The Heidelberg Catechism: Frederick III’s Conversion

heidelberg-catechism-in-its-newest-light -JGoodFor our Heidelberg Catechism post this week (as we have done every Thursday this year in commemoration of its 450th anniversary, 1563-2013) we return to the book by the German Reformed pastor and theologian, James I. Good. We have taken material previously from his work The Heidelberg Catechism in Its Newest Light (Philadelphia: Publication and Sunday School Board of the Reformed Church in the United States, 1914), and today we do so again.

The third part of Good’s book treats the authors of the catechism, beginning with Elector Frederick III, ruler of the Palatinate region of Germany, which included Heidelberg, the birthplace of the “HC”. In his chapter on Frederick, Good relates the “conversion” of the Elector, by which he means in particular his movement from a Lutheran position to a Reformed position. Writing about events in 1559, during a time when Frederick gave himself diligently to studying the Bible and prayer to come to the knowledge of the truth, Good has this to say about Frederick’s becoming Reformed in his theology and practice – words I find very interesting. I leave them with you today so that you may weigh them as well.

And here we must pause in the history to note an important fact. Frederick, in all his study of the Bible and prayer, took his first step toward becoming Reformed. He became not yet a conscious, but rather an unconscious Reformed. He was still a Lutheran and not conscious that he was becoming Reformed. But when he went to the Bible for his rule, he adopted the Reformed principle. ‘The Bible, the whole Bible, and nothing but the Bible.’ For, while the Lutherans and the Reformed both accept the Bible, yet the Lutherans, as compared with the Reformed, do so, negatively, the Reformed, positively. The Lutherans take what is not forbidden by the Bible, the Reformed only what is authorized by the Bible. And Frederick adopted this Reformed principle here.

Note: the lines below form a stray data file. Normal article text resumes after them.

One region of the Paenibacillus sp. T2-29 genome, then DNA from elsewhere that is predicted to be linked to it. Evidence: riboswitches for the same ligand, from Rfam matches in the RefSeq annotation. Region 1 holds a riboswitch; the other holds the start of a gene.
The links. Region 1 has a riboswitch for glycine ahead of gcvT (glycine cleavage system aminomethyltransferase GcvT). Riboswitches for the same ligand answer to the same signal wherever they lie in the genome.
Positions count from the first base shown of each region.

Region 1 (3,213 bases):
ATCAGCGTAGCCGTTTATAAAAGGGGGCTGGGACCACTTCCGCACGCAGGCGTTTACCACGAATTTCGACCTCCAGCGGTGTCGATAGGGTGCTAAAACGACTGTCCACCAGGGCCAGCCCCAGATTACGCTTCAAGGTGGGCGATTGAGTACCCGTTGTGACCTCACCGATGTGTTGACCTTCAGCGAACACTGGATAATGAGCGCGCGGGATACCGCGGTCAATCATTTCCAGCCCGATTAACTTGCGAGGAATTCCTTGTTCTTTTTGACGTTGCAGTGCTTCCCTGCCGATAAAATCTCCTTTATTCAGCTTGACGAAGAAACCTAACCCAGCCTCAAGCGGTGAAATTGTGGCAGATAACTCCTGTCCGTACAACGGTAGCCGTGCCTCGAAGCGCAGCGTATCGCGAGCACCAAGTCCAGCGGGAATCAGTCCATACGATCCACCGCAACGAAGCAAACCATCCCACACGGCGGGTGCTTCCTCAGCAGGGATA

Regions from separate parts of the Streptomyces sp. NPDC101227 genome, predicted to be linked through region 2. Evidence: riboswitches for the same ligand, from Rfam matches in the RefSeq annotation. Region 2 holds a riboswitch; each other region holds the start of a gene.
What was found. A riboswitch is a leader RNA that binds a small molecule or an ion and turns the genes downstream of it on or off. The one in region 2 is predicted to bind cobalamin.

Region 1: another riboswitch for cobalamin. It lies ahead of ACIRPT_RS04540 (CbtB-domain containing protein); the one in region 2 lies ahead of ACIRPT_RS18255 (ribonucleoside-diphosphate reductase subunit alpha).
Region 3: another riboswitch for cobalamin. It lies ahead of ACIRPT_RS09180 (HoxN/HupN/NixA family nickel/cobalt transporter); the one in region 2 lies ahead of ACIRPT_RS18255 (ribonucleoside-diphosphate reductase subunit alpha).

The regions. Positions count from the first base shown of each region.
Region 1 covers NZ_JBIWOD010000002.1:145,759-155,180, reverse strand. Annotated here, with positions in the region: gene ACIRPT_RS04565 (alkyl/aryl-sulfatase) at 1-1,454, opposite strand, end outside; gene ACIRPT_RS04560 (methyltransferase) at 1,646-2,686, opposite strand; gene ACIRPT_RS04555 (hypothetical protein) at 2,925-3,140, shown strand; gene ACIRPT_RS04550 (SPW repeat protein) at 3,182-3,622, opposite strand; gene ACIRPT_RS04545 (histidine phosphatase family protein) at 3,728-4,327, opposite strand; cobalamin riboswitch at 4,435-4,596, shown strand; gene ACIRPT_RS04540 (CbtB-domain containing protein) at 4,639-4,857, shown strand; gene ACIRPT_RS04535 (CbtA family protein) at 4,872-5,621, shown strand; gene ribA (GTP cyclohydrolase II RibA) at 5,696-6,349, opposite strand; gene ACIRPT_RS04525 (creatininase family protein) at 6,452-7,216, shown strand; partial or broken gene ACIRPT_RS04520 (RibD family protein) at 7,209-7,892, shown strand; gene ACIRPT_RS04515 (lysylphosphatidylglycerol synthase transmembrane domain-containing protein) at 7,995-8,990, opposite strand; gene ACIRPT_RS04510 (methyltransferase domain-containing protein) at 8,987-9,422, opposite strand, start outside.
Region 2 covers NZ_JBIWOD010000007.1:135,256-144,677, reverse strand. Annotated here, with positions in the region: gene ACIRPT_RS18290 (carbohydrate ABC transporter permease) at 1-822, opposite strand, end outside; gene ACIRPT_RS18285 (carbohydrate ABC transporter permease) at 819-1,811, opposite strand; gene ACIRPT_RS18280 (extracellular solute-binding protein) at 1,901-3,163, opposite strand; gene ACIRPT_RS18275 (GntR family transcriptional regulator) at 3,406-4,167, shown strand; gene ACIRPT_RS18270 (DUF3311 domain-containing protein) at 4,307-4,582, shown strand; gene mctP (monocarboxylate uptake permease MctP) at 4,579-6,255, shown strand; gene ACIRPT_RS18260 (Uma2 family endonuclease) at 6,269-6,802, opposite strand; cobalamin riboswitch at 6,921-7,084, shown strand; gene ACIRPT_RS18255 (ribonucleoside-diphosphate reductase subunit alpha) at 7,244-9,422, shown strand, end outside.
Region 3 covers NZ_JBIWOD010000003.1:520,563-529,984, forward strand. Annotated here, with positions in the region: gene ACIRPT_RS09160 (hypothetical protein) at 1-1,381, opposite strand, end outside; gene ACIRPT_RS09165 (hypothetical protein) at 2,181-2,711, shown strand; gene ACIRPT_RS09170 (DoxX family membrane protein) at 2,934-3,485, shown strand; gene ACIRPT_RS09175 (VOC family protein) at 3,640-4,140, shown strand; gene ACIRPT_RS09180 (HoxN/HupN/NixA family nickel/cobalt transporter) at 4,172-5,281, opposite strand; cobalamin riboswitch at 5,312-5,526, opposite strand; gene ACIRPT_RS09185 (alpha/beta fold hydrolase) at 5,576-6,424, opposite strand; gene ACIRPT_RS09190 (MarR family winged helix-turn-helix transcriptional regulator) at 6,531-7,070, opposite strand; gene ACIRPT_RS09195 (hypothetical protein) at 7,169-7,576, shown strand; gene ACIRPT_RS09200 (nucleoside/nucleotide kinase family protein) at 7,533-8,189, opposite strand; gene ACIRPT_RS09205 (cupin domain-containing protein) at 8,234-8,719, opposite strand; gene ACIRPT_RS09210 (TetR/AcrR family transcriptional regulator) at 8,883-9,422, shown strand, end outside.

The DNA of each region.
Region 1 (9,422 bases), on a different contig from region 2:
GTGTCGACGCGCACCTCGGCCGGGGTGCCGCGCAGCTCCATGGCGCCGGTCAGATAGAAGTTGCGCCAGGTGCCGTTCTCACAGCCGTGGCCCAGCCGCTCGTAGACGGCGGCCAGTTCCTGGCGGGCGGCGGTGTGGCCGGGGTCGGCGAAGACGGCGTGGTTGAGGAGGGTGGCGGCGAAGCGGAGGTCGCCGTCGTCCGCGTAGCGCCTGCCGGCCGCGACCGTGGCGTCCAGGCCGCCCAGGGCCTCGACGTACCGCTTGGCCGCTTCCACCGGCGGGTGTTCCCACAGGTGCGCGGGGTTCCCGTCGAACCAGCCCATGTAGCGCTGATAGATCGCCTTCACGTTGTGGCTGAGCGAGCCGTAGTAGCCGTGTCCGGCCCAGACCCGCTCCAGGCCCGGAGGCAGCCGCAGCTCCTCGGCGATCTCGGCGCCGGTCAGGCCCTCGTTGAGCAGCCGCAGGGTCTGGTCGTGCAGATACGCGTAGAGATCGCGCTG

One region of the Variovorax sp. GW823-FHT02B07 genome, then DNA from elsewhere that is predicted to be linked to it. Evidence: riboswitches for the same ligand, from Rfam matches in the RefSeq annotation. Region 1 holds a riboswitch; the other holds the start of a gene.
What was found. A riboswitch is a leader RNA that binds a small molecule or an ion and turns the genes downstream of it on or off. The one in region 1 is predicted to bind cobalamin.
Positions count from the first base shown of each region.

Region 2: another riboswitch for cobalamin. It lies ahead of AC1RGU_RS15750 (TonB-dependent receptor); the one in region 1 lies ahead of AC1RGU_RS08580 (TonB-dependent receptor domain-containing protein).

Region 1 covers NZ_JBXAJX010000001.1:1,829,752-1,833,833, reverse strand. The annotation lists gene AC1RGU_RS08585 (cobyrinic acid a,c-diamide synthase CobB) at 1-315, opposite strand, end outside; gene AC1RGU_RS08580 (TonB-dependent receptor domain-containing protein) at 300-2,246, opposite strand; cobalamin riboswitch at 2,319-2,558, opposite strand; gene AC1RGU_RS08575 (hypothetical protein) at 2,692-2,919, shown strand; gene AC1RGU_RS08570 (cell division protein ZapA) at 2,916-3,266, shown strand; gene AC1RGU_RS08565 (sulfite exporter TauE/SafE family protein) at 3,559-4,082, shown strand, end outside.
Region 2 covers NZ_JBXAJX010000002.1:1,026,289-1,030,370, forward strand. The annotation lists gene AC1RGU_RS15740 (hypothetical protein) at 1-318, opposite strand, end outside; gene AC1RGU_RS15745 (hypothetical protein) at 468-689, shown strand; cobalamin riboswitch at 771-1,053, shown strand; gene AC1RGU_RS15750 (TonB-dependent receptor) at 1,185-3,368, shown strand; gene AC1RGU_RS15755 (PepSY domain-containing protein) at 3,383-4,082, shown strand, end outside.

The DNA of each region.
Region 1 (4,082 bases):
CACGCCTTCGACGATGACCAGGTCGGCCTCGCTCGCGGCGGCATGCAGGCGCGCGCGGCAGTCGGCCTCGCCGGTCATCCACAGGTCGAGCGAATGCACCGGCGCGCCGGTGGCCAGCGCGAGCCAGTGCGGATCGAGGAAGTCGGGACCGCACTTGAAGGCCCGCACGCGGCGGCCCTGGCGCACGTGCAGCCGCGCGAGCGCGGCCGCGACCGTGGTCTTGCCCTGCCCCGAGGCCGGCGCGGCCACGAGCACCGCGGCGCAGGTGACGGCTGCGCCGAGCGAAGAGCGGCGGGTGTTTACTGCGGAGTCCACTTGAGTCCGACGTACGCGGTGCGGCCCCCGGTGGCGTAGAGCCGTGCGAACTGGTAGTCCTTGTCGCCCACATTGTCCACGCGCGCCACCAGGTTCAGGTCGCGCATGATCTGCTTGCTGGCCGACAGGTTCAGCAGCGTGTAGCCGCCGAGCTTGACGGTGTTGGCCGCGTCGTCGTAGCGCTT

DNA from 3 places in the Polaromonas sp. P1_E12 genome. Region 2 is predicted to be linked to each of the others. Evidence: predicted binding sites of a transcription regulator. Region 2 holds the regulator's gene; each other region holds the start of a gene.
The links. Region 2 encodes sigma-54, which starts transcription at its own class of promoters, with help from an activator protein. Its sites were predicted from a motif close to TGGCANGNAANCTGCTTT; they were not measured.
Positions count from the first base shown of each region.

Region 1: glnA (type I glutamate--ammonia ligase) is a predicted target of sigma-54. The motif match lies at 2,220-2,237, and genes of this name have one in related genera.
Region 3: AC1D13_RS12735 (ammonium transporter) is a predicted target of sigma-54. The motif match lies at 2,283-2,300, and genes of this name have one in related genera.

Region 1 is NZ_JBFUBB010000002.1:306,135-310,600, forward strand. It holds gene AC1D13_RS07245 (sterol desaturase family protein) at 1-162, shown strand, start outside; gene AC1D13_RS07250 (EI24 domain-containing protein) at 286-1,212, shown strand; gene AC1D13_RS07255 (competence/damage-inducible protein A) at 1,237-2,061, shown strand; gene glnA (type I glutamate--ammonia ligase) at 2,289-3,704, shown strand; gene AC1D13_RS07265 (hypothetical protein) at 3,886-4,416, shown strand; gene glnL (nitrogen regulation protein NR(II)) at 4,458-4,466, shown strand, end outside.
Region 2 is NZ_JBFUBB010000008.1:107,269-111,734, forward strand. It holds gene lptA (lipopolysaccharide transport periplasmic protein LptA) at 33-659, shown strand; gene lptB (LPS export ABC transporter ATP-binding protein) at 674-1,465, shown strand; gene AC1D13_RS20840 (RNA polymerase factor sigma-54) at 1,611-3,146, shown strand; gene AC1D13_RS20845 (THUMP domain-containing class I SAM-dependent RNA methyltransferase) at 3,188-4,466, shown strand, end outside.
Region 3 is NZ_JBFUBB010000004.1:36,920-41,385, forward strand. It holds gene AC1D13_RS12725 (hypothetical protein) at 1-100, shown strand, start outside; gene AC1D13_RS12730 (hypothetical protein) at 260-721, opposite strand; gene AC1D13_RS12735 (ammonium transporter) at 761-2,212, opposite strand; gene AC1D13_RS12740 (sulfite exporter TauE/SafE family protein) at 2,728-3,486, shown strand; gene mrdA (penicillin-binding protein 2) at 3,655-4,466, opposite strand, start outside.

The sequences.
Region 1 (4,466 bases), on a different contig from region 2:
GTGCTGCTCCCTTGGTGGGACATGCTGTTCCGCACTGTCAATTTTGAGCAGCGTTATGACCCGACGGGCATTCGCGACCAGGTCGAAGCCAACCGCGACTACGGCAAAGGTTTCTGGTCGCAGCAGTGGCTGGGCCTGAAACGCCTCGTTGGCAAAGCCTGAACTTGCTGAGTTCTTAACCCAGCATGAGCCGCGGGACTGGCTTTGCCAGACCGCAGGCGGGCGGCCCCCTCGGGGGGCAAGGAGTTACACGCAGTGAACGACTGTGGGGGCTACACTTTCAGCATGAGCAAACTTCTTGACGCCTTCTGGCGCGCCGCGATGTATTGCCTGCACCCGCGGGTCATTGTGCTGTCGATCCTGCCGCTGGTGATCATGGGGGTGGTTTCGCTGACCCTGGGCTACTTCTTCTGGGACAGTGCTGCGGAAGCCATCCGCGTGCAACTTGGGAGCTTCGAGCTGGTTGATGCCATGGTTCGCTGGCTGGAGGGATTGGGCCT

This distinction was the more noticeable, for neither of the Augsburg Confessions, either of 1530 or 1540, clearly make the Bible the rule of faith. …Now, Frederick, in seeking light from the Bible above any confessions, and even above the Augsburg Confession, passed over unconsciously to the Reformed position. And his later acts are but the logical fulfilment of this great principle, that he laid hold of here, in the midst of great sighing and tears, like his Master in the garden (pp.146-47).

“John Calvin: A Heart for Devotion, Doctrine, and Doxology” – Free eBook

John Calvin: A Heart for Devotion, Doctrine, and Doxology—Free eBook by Nathan W. Bingham | Ligonier Ministries Blog.

JCalvinaHeartforDevotionAs you know by now, Ligonier Ministries and its publishing ministry Reformation Trust have been offering a free Ebook each month. This month to mark the commemoration of the Reformation, they are giving away the book John Calvin: A Heart for Devotion, Doctrine, and Doxology (2008). It is a collection of nineteen essays covering a wide spectrum of Calvin’s life and teachings. It is well worth having as part of your Calvin collection.  Below is the advertisement that comes with the offer; visit the Ligonier link above to download the free book.

During the month of October, Reformation Trust is giving away the eBook edition of John Calvin: A Heart for Devotion, Doctrine, and Doxology. In this book Burk Parsons, editor of Tabletalk magazine and co-pastor at Saint Andrew’s Chapel, has brought together an impressive group of pastors and scholars to reconsider Calvin’s life and legacy. Contributors include Jay Adams, Eric Alexander Thabiti Anyabwile, Joel Beeke, Jerry Bridges, Sinclair Ferguson, Robert Godfrey, D. G.Hart, Michael Horton, Phillip R. Johnson, Steven Lawson, John MacArthur, Keith Mathison, Richard Phillips, Harry Reeder, Philip Graham Ryken, Derek Thomas, Thomas Ascol, and others.

In twenty succinct chapters, these men examine Calvin the man; his work (as a Reformer, a churchman, a preacher, a counselor, and a writer); and his teachings (on subjects as diverse as the Holy Spirit and prayer). What emerges is a multifaceted portrait of a man whose contributions to Christian thought and Christian living were significant indeed, a man whose life, work, and teachings are worthy to be remembered and studied even in the twenty-first century.